Just last month, a Charlotte, NC, man attacked three women as they evacuated the Westin Hotel because of an early morning fire alarm. The women thought they were fleeing to safety, but the 23-year-old man had other ideas. The attacks shocked the community because they appeared to be a random act of violence. This man now faces a serious Charlotte assault charge.
Such a case deserves the headlines it received, but few assaults actually make the late local newscasts. Assaults happen every day, and they are rarely newsworthy.
If you’ve been charged with an assault, there are a few things you need to know. Contrary to popular belief, you do not have to physically touch someone to commit assault. Just the credible threat will do.
Many other states have different definitions for assault and battery in their laws. North Carolina does not, however. They are lumped together in the same section of the law. So the threat of violence and carrying out a violent act are treated as the same.
Misdemeanor offenses are classified in a four-tier system, from Class 1A as the most severe to Class 3 with the lightest penalties. Assaults begin at Class 2. Here are examples of assaults in each category:
- Class 2 – This type of assault is called simple assault. Threatening someone with violence and getting into a fistfight are examples of simple assault.
- Class 1 – Don’t get into a physical altercation with an umpire or referee because if the situation escalates to physical contact or even the threat of physical contact, the simple assault gets bumped up to a Class 1.
- Class 1A – These are the most severe assaults before becoming felonies. Assaults by adult males against females, assaults with a deadly weapon, and assaults against children are common Class 1A assaults.
As if misdemeanor assaults aren’t bad enough, there are also assaults that qualify for felony charges. Here are some common felony assaults:
- Assault with serious injury – Say two guys get in a bar fight, and the clear loser of the fight spends two nights in the intensive care unit of a hospital. The winner of the fight can be charged with assault with serious injury, a felony. The loser would be charged with a simple assault, a misdemeanor.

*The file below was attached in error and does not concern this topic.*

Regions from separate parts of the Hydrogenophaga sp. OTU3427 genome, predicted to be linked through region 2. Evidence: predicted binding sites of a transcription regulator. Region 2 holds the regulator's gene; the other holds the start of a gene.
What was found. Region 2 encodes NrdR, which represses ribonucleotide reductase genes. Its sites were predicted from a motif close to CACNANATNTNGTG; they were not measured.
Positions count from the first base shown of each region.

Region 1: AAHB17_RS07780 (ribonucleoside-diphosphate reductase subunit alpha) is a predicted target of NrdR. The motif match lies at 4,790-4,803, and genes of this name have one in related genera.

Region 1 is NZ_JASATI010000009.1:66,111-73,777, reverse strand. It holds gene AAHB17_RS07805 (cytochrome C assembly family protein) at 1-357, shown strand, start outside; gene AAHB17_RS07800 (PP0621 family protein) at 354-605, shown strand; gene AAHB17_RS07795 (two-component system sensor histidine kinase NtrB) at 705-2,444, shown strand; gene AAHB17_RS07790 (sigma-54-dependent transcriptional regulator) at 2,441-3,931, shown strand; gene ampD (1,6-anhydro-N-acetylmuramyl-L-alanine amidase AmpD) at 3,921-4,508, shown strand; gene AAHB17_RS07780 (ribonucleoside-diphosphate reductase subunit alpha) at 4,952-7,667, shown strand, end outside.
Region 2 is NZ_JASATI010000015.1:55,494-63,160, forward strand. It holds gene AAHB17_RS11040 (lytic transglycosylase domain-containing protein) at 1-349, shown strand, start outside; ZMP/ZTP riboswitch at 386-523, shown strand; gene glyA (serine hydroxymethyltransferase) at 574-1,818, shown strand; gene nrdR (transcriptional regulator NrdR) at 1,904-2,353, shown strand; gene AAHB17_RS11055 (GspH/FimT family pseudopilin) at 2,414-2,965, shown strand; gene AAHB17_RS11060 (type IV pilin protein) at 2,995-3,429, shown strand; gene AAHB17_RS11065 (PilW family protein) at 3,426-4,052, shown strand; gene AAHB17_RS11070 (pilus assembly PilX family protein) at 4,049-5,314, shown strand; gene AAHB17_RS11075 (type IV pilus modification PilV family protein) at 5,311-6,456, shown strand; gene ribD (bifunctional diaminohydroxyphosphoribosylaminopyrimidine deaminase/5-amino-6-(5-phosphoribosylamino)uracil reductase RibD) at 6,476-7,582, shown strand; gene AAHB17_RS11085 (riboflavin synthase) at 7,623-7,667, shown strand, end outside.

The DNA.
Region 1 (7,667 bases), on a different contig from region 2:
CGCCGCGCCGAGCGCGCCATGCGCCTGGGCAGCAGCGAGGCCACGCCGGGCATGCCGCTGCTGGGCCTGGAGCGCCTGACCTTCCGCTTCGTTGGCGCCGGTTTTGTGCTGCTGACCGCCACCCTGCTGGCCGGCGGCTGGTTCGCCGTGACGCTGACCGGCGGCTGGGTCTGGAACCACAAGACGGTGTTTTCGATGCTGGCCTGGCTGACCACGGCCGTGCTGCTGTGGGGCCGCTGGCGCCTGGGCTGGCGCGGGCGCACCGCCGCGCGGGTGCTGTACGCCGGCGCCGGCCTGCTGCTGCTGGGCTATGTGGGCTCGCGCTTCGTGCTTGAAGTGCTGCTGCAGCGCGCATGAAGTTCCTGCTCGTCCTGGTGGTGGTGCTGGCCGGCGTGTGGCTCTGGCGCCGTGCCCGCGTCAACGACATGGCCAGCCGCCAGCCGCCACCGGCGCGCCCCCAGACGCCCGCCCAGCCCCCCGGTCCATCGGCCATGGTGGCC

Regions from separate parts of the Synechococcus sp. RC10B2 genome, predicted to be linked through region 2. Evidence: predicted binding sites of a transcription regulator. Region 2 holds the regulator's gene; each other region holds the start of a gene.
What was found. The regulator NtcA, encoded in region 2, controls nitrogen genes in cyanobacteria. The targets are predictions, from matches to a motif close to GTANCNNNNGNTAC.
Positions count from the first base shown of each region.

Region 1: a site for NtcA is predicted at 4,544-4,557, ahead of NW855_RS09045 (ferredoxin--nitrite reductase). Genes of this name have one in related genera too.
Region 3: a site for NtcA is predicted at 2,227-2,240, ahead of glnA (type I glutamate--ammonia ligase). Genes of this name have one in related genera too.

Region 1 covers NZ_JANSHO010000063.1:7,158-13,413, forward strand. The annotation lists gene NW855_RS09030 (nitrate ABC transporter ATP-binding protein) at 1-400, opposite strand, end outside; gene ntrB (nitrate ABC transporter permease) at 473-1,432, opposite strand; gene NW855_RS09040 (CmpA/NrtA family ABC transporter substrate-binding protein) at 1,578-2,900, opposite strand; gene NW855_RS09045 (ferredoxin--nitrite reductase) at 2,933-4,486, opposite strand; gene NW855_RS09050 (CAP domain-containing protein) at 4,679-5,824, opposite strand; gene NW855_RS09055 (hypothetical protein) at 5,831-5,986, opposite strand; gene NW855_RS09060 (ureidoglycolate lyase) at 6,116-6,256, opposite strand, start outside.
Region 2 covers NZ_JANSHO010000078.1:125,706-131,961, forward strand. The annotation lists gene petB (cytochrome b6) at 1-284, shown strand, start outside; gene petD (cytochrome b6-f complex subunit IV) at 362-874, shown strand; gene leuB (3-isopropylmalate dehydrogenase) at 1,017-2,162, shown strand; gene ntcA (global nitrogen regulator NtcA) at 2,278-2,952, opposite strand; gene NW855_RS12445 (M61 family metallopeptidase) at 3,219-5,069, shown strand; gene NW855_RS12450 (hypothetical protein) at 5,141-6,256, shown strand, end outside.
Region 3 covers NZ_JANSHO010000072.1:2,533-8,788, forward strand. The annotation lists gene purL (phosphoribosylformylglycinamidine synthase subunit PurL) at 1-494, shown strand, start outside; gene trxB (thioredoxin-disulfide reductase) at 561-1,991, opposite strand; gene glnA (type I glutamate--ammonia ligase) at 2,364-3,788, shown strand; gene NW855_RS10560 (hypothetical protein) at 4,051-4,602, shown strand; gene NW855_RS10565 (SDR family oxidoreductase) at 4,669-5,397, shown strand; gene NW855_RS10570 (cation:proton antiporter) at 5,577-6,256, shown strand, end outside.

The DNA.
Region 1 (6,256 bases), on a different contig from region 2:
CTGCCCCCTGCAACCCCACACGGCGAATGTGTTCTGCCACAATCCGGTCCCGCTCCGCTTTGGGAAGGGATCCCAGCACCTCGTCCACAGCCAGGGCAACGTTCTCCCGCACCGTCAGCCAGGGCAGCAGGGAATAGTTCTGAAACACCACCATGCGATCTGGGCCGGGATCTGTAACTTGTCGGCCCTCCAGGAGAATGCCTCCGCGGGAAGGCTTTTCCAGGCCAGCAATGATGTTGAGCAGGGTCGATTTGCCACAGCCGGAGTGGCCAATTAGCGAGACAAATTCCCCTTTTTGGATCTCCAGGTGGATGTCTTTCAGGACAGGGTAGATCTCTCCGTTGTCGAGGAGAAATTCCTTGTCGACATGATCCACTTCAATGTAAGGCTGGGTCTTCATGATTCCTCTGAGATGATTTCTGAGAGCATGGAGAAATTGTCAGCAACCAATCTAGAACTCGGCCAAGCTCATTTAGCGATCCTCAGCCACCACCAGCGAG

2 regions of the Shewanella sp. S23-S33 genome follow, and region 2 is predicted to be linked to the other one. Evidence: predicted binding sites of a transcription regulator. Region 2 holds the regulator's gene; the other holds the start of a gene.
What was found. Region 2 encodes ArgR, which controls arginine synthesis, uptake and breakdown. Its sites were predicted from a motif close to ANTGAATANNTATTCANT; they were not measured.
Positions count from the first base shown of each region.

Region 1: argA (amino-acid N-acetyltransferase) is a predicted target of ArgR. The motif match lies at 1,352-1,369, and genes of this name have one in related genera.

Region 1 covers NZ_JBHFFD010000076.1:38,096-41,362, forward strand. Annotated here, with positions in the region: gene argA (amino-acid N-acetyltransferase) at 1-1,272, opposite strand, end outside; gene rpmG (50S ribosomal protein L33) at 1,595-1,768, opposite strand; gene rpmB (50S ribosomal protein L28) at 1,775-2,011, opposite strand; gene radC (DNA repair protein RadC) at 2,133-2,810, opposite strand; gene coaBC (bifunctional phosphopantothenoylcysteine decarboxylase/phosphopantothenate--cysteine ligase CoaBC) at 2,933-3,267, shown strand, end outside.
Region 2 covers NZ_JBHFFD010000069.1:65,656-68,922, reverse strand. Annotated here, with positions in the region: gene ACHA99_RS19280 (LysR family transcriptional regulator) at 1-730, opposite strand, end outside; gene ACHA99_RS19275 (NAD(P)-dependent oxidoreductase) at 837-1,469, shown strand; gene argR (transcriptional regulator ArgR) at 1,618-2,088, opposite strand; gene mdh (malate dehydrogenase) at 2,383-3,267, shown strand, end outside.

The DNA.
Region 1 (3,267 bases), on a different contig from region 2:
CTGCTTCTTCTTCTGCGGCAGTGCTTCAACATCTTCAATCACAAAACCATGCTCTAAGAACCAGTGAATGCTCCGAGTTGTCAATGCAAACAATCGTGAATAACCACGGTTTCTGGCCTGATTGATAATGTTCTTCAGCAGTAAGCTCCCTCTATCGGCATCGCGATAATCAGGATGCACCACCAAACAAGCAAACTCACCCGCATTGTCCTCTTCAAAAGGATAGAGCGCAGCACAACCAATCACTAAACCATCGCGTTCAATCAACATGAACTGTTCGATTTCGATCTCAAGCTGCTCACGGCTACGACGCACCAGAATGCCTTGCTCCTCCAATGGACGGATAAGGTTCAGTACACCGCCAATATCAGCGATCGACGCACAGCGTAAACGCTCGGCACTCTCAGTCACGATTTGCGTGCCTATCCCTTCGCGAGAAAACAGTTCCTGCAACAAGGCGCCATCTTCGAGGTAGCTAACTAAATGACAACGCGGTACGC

- Assault with a deadly weapon with intent to kill – Let’s say in the bar fight example above, one of the fighters intentionally breaks a beer bottle on the bar and tries to cut the other man with it. During the fight, this man yells, “I’m going to end you!” Whether the bottle-wielder is successful in cutting his opponent or not, the man can be charged with assault with a deadly weapon with intent to kill. Had the man not mentioned his intent to kill, the assault likely would be classified as a Class 1A misdemeanor.
Handling your case
Both felony and misdemeanor assaults are serious business. If convicted, these violent crimes stay on your criminal record for life. Jason Reece is an experienced criminal defense attorney with two decades of experience working hard for clients. Don’t just plead guilty. You need an experienced team on your side to help you achieve the best outcome possible.
So if you’re charged with assault in Charlotte, give Jason Reece a call at 704-714-8888, or use this form to schedule a free consultation.